Applications of Geothermal Energy for Agriculture
Geothermal energy is as old as the Earth, and people have been using it for more than 10,000 years. Evidence shows that Paleo-Indians were the first humans to use this energy from hot springs for cleaning and warmth. In the present day, individuals have found various uses for geothermal energy.
One industry that finds it particularly useful is agriculture. Farmers can find many uses for this renewable energy, from geothermal water to greenhouses. Here are some of the ways this sector is using geothermal.
Why Do People Use Geothermal Energy?
Geothermal energy has become a widespread power source because it’s renewable. It’s obtained from magma found beneath the Earth’s crust. The heat coming from the core has been around since the beginning of the planet and will not run out. The core heats the magma, and the decay of radioactive elements also contributes to this thermal energy.
In addition to its renewability, geothermal energy is a prominent energy source worldwide because it’s inexpensive and the costs remain stable. Geothermal heat pumps can reduce energy expenses by about 60% compared to typical power sources. On the international markets, oil and gas prices rise and fall daily and can become volatile when crises occur, such as Russia’s invasion of Ukraine. Geothermal doesn’t have the same ties to international affairs, so prices are unaffected.
Farmers find geothermal power effective because it’s much cheaper than fuel, and cleaner energy is also better for the environment because it lessens their carbon footprint. Geothermal makes crop production and processing much better for farmers and consumers.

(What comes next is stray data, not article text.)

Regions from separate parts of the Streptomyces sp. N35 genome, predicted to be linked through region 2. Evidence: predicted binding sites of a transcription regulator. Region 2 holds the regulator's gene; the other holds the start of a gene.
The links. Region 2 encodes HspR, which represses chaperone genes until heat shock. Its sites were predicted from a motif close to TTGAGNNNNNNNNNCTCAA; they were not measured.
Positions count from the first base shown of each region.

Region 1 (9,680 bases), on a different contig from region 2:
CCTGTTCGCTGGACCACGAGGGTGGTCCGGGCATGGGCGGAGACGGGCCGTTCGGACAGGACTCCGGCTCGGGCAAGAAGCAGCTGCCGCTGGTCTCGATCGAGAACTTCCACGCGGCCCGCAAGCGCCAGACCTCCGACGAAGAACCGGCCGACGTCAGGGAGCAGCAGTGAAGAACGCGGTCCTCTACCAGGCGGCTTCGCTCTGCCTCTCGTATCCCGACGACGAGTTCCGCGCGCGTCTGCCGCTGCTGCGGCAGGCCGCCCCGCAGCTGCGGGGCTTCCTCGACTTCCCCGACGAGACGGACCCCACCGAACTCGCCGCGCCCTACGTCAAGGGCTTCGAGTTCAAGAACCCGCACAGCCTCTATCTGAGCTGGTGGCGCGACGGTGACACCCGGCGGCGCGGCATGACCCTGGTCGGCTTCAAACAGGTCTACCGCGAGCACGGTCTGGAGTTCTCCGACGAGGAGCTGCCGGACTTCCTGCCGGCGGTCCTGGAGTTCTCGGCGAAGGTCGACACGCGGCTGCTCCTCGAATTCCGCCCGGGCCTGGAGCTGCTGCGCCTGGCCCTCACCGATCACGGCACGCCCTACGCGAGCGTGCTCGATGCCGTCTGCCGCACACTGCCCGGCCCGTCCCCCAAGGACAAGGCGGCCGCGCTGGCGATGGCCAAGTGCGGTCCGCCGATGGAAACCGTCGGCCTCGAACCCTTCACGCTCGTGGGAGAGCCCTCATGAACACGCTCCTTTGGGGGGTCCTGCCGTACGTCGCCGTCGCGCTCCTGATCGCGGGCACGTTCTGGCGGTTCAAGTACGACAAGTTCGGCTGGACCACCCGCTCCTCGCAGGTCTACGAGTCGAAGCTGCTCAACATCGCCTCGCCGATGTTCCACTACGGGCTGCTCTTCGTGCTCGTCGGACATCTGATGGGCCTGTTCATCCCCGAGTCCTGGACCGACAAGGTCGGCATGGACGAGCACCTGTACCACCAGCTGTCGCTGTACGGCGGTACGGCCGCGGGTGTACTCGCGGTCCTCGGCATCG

How Do Greenhouses Use Geothermal Energy?
Greenhouses are one of the most prominent uses of geothermal energy in agriculture. These structures protect plants by keeping them at a proper temperature all year, protecting them from harsh cold and hot weather. Farmers use geothermal energy to heat them and can use geothermal water in the pipes to adjust humidity levels if needed. This power source helps crops grow faster and be more reliable.
One can find examples worldwide of geothermal energy in greenhouses. In Kenya, a company called Oserien has used this renewable energy for flower production since 2003. In Fujian, a province in Southeast China, mushroom farmers use geothermal energy to grow their crops, and the cultivation time is shorter than typical methods for shiitake mushrooms. In each case, the growers found that geothermal energy was better for crop production because of the ability to control the greenhouse’s temperature and make the processes more efficient.
How Can Growers Use Geothermal Energy in Fields?
Farmers find numerous benefits of geothermal energy in greenhouses and can use it in their crops in the open fields. They can use geothermal water to regulate the soil’s temperature, keeping it warm and protecting it from cold weather. Farmers can install underground pipes and transport this water for irrigation purposes.
Farmers who use geothermal water can extend the growing season, producing more crops and increasing profits. One issue these growers may find is pests and unwanted fungi around their plants. The geothermal water is hot enough to sterilize the soil, killing these unwanted intruders.
Can Farmers Use Geothermal Energy to Dry Crops?
A third use of geothermal energy in agriculture is drying crops. Farmers can use the heat produced to remove moisture from a plant if needed. This extends the amount of time a farmer can store it without worrying about degradation.
In Iceland, people have been using geothermal heat to dry seaweed since 1939. In Kenya, farmers use geothermal drying on grains like corn. This method of drying is more cost-effective and improves the product’s quality. These corn farmers have found geothermal drying is a more eco-friendly process because it can reduce their carbon footprint by 95% compared to oil-powered dryers.
A Cleaner Future for Agriculture
The effects of climate change are starting to become apparent, so many industries worldwide are looking to become more environmentally conscious. A significant change would be switching from fossil fuels to renewable energy. An example of this change is the agricultural industry’s transition to geothermal energy. It’s cheaper, more abundant worldwide, and stable for farms of all sizes to use for drying crops and in fields and greenhouses.
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